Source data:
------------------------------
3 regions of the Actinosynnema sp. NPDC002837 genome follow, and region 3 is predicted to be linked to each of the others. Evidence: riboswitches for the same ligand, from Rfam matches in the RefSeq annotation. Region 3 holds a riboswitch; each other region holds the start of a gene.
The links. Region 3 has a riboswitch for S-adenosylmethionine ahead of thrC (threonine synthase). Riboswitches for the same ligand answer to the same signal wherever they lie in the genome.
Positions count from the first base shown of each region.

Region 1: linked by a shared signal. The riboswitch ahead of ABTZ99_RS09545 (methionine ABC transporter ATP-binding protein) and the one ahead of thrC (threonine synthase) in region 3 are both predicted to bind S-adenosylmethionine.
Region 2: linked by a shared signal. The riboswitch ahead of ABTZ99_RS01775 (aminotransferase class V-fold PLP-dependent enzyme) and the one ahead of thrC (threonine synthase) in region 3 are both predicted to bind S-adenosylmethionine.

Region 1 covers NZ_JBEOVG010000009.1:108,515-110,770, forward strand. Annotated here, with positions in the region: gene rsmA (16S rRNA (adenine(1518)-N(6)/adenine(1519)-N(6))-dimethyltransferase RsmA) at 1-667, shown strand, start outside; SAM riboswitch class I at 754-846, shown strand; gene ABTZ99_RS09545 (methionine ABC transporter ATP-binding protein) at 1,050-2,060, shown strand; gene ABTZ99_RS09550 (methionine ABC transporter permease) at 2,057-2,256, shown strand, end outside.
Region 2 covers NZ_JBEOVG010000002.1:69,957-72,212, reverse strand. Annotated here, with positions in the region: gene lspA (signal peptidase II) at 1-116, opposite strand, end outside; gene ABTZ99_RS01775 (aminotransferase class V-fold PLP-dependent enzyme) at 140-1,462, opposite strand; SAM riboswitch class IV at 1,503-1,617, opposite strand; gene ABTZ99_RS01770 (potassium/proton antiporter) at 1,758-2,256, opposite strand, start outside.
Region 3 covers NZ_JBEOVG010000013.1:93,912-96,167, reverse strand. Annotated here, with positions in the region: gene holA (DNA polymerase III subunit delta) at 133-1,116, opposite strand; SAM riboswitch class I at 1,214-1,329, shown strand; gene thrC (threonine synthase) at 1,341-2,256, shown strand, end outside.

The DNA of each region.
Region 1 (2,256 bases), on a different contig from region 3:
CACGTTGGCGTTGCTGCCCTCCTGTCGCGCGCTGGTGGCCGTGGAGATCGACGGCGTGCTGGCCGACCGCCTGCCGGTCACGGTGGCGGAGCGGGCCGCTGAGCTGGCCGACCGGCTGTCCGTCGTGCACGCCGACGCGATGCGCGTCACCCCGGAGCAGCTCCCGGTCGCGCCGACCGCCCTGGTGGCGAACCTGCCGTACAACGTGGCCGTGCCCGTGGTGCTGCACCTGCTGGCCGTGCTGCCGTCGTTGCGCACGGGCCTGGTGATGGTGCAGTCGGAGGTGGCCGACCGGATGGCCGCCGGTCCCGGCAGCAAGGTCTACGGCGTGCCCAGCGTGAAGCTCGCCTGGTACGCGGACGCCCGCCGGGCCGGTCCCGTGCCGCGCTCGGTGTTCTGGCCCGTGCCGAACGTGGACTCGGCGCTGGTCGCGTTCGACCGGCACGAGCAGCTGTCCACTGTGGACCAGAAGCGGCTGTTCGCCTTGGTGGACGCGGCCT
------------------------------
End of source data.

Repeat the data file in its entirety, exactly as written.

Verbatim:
3 regions of the Actinosynnema sp. NPDC002837 genome follow, and region 3 is predicted to be linked to each of the others. Evidence: riboswitches for the same ligand, from Rfam matches in the RefSeq annotation. Region 3 holds a riboswitch; each other region holds the start of a gene.
The links. Region 3 has a riboswitch for S-adenosylmethionine ahead of thrC (threonine synthase). Riboswitches for the same ligand answer to the same signal wherever they lie in the genome.
Positions count from the first base shown of each region.

Region 1: linked by a shared signal. The riboswitch ahead of ABTZ99_RS09545 (methionine ABC transporter ATP-binding protein) and the one ahead of thrC (threonine synthase) in region 3 are both predicted to bind S-adenosylmethionine.
Region 2: linked by a shared signal. The riboswitch ahead of ABTZ99_RS01775 (aminotransferase class V-fold PLP-dependent enzyme) and the one ahead of thrC (threonine synthase) in region 3 are both predicted to bind S-adenosylmethionine.

Region 1 covers NZ_JBEOVG010000009.1:108,515-110,770, forward strand. Annotated here, with positions in the region: gene rsmA (16S rRNA (adenine(1518)-N(6)/adenine(1519)-N(6))-dimethyltransferase RsmA) at 1-667, shown strand, start outside; SAM riboswitch class I at 754-846, shown strand; gene ABTZ99_RS09545 (methionine ABC transporter ATP-binding protein) at 1,050-2,060, shown strand; gene ABTZ99_RS09550 (methionine ABC transporter permease) at 2,057-2,256, shown strand, end outside.
Region 2 covers NZ_JBEOVG010000002.1:69,957-72,212, reverse strand. Annotated here, with positions in the region: gene lspA (signal peptidase II) at 1-116, opposite strand, end outside; gene ABTZ99_RS01775 (aminotransferase class V-fold PLP-dependent enzyme) at 140-1,462, opposite strand; SAM riboswitch class IV at 1,503-1,617, opposite strand; gene ABTZ99_RS01770 (potassium/proton antiporter) at 1,758-2,256, opposite strand, start outside.
Region 3 covers NZ_JBEOVG010000013.1:93,912-96,167, reverse strand. Annotated here, with positions in the region: gene holA (DNA polymerase III subunit delta) at 133-1,116, opposite strand; SAM riboswitch class I at 1,214-1,329, shown strand; gene thrC (threonine synthase) at 1,341-2,256, shown strand, end outside.

The DNA of each region.
Region 1 (2,256 bases), on a different contig from region 3:
CACGTTGGCGTTGCTGCCCTCCTGTCGCGCGCTGGTGGCCGTGGAGATCGACGGCGTGCTGGCCGACCGCCTGCCGGTCACGGTGGCGGAGCGGGCCGCTGAGCTGGCCGACCGGCTGTCCGTCGTGCACGCCGACGCGATGCGCGTCACCCCGGAGCAGCTCCCGGTCGCGCCGACCGCCCTGGTGGCGAACCTGCCGTACAACGTGGCCGTGCCCGTGGTGCTGCACCTGCTGGCCGTGCTGCCGTCGTTGCGCACGGGCCTGGTGATGGTGCAGTCGGAGGTGGCCGACCGGATGGCCGCCGGTCCCGGCAGCAAGGTCTACGGCGTGCCCAGCGTGAAGCTCGCCTGGTACGCGGACGCCCGCCGGGCCGGTCCCGTGCCGCGCTCGGTGTTCTGGCCCGTGCCGAACGTGGACTCGGCGCTGGTCGCGTTCGACCGGCACGAGCAGCTGTCCACTGTGGACCAGAAGCGGCTGTTCGCCTTGGTGGACGCGGCCT